The G1 control grid 80 is generally cylindrical having an open end which is adapted to receive cathode 72 and a closed end having three spaced, vertically aligned apertures 80a, 80b and 80c therein. The three apertures 80a, 80b and 80c are disposed in a coined, or recessed, portion 82 on the inner surface of the closed end of the G1 control grid 80. An elevation view of the closed end of the G1 control grid 80 is shown in FIG. 9 while a partial sectional view of the G1 control grid 80 is shown in FIG. 10 taken along site line 10--10 in FIG. 9. The G1 control grid 80 is preferably comprised of a ceramic substrate 106 having a closed end on the outer surface of which is disposed first, second and third conductive portions 84, 86 and 88. Each of the conductive portions is preferably comprised of a conductive metal and may be formed on the ceramic substrate 106 by brazing or pressing (crimping) a continuous metallic layer thereon. Portions of the metallic conductive layer are then removed such as by acid etching so as to form first and second insulating gaps 90 and 92 defining and separating the first, second and third conductive portions 84, 86 and 88. Each of the first, second and third conductive portions 84, 86 and 88 is essentially of the same area and all have essentially equal capacitance.

Three electron beams 74, 76 and 78 are formed by the G1 control grid 80 in combination with the G2 screen grid 94 which also is generally cylindrical having an open end and a closed end in facing relation to the G1 control grid. The closed end of the G2 screen grid 94 also includes a coined, or recessed, portion 95 on the inner surface thereof. Coined portion 95 is provided with three vertically aligned, spaced apertures 94a, 94b and 94c. Apertures 80a and 94a are in alignment, while apertures 80b and 80c are respectively aligned with apertures 94b and 94c. As shown in FIGS. 7 and 8, the three electron beams 74, 76 and 78 are formed by the two arrays of vertically aligned, spaced apertures in the G1 and G2 grids 80, 94, with the spacing between adjacent electron beams maintained as the beams transit the high voltage focusing lens 73 comprised of the G3 and G4 grids 96 and 98. The end portion of the G3 grid 96 in facing relation to the G2 screen grid 94 is provided with a vertically aligned, chain link-shaped aperture 96a. Aperture 96a includes upper, intermediate and lower enlarged portions 100a, 100b and 100c each aligned with a respective one of electron beams 74, 76 and 78. The opposed end of the G3 grid 96 includes an oval, common aperture 96b aligned generally vertically through which the three electron beams pass. The G4 grid 98 is also generally cylindrical, having an end wall in facing relation with the G3 grid 96, where the end wall also includes a vertically aligned, oval shaped common aperture 98a which passes the three electron beams 74, 76 and 78. The G2 screen grid 94 is coupled to a VG2 voltage source 110, while the G3 and G4 grids are respectively coupled to focus voltage (VF) and anode voltage (VA) sources 112 and 113.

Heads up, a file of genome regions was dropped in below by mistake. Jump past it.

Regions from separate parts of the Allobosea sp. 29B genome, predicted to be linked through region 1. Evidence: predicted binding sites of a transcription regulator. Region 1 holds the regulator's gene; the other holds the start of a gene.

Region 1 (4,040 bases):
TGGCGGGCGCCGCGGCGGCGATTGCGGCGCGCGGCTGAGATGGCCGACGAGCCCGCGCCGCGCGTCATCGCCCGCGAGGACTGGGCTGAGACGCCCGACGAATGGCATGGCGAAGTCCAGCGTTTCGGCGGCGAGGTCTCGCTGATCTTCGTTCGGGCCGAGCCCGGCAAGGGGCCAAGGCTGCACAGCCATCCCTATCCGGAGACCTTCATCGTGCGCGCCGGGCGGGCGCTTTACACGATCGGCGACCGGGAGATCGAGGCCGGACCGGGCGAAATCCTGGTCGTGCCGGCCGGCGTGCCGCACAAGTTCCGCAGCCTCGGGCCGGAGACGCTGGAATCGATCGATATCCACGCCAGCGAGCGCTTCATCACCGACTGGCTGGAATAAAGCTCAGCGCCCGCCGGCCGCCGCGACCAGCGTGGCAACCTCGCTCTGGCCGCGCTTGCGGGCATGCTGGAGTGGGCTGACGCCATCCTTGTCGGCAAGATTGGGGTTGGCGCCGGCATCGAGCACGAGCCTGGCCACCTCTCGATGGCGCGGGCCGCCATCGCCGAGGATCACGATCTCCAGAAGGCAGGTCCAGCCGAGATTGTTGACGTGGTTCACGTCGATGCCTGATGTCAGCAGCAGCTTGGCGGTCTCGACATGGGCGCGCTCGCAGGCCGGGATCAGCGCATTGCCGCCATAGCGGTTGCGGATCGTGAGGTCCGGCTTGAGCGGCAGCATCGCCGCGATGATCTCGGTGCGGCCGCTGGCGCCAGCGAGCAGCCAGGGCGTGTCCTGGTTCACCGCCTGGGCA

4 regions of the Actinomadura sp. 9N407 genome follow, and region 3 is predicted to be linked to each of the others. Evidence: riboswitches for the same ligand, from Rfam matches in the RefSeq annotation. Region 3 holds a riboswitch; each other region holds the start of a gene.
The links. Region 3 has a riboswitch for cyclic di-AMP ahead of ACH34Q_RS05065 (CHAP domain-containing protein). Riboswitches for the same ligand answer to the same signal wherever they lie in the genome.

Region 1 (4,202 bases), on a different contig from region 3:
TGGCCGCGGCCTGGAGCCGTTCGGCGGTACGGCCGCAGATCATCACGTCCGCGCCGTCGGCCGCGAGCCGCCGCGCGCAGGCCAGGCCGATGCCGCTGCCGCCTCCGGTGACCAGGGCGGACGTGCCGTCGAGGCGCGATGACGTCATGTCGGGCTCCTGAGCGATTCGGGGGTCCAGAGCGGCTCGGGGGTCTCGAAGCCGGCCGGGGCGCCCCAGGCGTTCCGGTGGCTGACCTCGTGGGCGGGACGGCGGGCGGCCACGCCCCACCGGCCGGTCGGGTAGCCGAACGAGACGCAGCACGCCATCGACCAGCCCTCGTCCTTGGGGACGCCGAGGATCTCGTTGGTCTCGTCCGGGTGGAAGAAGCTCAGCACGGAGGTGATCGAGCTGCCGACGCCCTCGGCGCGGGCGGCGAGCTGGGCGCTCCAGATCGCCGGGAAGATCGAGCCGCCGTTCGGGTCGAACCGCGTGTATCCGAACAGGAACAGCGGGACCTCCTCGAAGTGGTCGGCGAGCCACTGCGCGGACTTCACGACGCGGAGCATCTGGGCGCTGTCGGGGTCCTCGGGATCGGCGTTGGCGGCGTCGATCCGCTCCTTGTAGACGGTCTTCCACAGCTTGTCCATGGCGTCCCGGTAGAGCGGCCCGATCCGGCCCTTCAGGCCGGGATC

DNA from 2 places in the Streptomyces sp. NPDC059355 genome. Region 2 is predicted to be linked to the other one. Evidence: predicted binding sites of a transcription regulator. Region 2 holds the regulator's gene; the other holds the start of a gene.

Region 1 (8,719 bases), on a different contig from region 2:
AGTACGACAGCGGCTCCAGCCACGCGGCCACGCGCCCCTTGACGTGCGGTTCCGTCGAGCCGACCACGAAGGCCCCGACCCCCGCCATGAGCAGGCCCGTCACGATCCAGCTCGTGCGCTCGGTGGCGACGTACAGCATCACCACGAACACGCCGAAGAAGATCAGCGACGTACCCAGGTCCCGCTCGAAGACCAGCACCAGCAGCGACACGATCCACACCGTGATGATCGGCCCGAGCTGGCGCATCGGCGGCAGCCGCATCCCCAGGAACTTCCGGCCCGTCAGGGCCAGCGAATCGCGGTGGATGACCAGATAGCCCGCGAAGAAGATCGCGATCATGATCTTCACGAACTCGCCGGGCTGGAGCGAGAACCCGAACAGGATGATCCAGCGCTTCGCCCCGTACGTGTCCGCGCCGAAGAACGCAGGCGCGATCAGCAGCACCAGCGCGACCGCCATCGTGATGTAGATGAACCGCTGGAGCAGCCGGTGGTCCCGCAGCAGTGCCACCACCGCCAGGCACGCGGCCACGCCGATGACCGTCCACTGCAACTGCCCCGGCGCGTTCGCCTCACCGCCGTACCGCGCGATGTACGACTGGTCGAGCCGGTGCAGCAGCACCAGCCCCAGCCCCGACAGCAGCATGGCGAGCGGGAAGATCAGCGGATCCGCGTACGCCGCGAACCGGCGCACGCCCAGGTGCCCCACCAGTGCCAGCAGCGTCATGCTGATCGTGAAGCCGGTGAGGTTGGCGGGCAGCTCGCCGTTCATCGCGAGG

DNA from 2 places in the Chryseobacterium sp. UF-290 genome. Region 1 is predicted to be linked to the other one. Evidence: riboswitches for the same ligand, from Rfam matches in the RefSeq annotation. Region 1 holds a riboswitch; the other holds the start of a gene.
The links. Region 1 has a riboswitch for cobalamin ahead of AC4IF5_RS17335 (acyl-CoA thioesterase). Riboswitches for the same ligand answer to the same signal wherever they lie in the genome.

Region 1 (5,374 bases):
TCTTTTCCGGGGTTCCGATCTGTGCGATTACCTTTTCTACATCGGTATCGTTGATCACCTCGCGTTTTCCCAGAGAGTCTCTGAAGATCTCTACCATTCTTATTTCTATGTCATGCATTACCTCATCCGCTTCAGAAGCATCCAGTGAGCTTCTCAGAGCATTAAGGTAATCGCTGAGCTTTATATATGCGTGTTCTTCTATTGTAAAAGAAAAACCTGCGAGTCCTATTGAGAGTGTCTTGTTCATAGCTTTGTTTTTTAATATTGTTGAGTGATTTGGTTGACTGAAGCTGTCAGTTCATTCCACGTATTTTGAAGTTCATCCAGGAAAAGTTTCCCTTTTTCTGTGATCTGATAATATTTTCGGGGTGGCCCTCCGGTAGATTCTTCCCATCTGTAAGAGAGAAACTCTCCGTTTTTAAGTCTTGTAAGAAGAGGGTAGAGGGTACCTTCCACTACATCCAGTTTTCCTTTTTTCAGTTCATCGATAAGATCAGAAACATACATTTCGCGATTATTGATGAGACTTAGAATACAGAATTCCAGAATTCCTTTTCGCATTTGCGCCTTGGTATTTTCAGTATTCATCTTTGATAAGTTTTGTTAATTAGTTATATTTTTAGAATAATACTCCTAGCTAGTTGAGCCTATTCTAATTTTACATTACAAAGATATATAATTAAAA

As shown in the elevation view of the G1 control grid 80 of FIG. 9, the first, second and third conductive portions 84, 86 and 88 are respectively coupled to and charged by a VG1A source 108a, a VG1B source 108b, and a VG1C source 108c. Each of the VG1 sources provides a respective video signal to one of the conductive portions of the G1 control grid 80 for independently driving each conductive portion for controlling the three electron beams passing through apertures 80a, 80b and 80c. Apertures 80a, 80b and 80c are respectively disposed in and extend through the first, second and third conductive portions 84, 86 and 88. Variations in the video signals provided to each of the conductive portions controls the intensity of a respective electron beam and the content of a portion of a video image formed by that particular electron beam.

Each of the VG1 sources 108a, 108b and 108c includes a respective video memory 109a, 109b and 109c. Each of the video memories 109a, 109b and 109c is adapted for storing video image data for subsequent writing to a respective one of the G1 grid's conductive portions for controlling a respective one of the electron beams passing through an aperture therein. Temporary storage of video data in the video memories allows the video data to be read from the memories and provided to the G1 grid's conductive portions such that the three beams contain video data for adjacent scan lines forming an image on the display screen 102. For example, video information in a received television signal for the upper electron beam 74 would be stored in memory 109a longer than the video data provided to the bottom electron beam 78 would be stored in memory 109c because both beams simultaneously trace out a portion of a video image although the data in the upper beam was received earlier.